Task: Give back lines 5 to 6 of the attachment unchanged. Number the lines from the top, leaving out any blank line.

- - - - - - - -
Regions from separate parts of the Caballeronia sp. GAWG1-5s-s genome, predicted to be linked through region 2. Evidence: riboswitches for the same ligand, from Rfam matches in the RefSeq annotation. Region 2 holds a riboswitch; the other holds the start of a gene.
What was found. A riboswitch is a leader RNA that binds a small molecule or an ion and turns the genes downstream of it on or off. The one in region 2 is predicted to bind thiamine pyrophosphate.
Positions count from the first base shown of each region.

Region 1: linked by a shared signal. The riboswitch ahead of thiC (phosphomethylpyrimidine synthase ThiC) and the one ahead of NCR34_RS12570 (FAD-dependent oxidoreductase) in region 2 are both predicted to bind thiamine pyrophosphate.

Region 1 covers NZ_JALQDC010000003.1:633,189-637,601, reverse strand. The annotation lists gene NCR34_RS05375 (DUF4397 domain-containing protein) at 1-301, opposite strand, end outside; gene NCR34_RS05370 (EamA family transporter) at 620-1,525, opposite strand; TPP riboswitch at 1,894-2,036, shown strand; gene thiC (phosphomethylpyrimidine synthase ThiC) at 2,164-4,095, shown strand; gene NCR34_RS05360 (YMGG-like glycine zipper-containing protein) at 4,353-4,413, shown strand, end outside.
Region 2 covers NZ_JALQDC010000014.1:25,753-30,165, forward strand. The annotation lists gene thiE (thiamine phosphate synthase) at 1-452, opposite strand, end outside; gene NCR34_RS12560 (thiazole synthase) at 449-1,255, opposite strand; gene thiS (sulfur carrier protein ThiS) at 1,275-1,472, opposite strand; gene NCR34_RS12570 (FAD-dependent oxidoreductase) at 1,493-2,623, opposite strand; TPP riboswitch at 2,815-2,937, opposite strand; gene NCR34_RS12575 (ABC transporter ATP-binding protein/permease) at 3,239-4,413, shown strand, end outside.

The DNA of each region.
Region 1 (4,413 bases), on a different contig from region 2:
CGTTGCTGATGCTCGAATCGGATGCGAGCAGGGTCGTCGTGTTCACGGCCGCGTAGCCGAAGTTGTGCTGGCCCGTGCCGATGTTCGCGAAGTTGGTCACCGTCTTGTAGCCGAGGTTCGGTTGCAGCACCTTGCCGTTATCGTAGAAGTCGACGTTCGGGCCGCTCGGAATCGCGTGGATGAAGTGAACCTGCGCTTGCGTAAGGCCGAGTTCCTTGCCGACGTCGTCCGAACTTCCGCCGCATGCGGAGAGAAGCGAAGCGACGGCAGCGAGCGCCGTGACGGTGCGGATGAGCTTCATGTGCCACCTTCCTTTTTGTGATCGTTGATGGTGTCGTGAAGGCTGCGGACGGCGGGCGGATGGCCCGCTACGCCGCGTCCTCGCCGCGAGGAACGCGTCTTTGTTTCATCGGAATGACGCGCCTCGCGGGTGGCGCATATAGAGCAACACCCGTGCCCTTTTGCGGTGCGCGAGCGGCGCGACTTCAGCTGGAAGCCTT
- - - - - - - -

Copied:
Region 1 covers NZ_JALQDC010000003.1:633,189-637,601, reverse strand. The annotation lists gene NCR34_RS05375 (DUF4397 domain-containing protein) at 1-301, opposite strand, end outside; gene NCR34_RS05370 (EamA family transporter) at 620-1,525, opposite strand; TPP riboswitch at 1,894-2,036, shown strand; gene thiC (phosphomethylpyrimidine synthase ThiC) at 2,164-4,095, shown strand; gene NCR34_RS05360 (YMGG-like glycine zipper-containing protein) at 4,353-4,413, shown strand, end outside.
Region 2 covers NZ_JALQDC010000014.1:25,753-30,165, forward strand. The annotation lists gene thiE (thiamine phosphate synthase) at 1-452, opposite strand, end outside; gene NCR34_RS12560 (thiazole synthase) at 449-1,255, opposite strand; gene thiS (sulfur carrier protein ThiS) at 1,275-1,472, opposite strand; gene NCR34_RS12570 (FAD-dependent oxidoreductase) at 1,493-2,623, opposite strand; TPP riboswitch at 2,815-2,937, opposite strand; gene NCR34_RS12575 (ABC transporter ATP-binding protein/permease) at 3,239-4,413, shown strand, end outside.